But perhaps the most devastating moment is the casualness in which it's possible to purchase
...more
Kim B.
Apr 14, 2015 marked it as to-read  ·  review of another edition
Woolston writes it, I read it. This is the law of my universe.
Kimber
This is a trimmed down version of my review, to view the full review visit The Book Ramble.

This book was provided by Random House Canada in exchange for an honest review.

When Zoe Zindleman's school closes she's fast tracked to graduation and gets a job at megacorporation AllMART. What follows is not much of a plot at all and is mostly just a string of random events that don't really amount to much. Woolston sets up what could be a really interesting and meaningful dystopia, but she lets it all
...more
Evan
Jul 26, 2015 rated it it was amazing  ·  review of another edition
When I read Blythe Woolston, I never know what the main character is going to ultimately do. in MARTians, Z is booted out into the world not only by her school (recently closed to help balance the budget) but also by her mom, who takes off and lingers like a specter. This is a novel seemingly about a world gone awry where consumers rule the show and the forgotten class of workerssome young, some mentally ill, some fully indoctrinated, some whisked off to parts unknown because they cant adjust ...more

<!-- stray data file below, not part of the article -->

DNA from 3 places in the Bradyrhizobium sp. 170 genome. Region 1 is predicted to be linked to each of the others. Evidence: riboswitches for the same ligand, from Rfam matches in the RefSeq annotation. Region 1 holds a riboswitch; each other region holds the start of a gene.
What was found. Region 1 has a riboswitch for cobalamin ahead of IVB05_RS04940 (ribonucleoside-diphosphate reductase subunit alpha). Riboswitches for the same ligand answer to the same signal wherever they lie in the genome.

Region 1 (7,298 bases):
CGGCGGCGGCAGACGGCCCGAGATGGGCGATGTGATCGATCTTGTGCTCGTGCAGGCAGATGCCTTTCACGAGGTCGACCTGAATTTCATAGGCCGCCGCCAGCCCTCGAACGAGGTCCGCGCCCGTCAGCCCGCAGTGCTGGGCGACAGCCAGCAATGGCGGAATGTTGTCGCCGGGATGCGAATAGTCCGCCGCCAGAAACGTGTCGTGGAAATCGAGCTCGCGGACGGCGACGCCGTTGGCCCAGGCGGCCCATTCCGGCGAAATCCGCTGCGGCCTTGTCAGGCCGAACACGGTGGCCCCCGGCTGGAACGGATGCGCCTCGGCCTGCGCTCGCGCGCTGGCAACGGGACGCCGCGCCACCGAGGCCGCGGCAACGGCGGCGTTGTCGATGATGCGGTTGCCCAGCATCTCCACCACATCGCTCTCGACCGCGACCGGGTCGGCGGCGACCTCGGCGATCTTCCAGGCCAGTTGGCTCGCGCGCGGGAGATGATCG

Laura
Aug 06, 2015 rated it really liked it  ·  review of another edition
Shelves: first-reads
clever - a dystopian society without an enemy.

The plot moves quickly-you realize very quickly that something is VERY wrong with this world. But it doesn't appear to be any sort of apocalypse. Just the continuation of where we might really be headed right now if things don't change. As each day unfolds, it gets creepier and scarier, even though there are no real monsters jumping out of the darkness. I think that's what I liked most - there are just hints of how far down society has been taken,
...more
Michael Earp
Dec 11, 2015 rated it really liked it  ·  review of another edition
A brilliant and bleak depiction of consumerism take to its extreme (so not a whole lot further than we currently know it!)
If you like M.T. Anderson's Feed (which you definitely need to read!), then you'll enjoy this too! It also reminded me a bit of Brave New World where at times you feel like you're being given a tour of the world that is only slightly different from the one you know.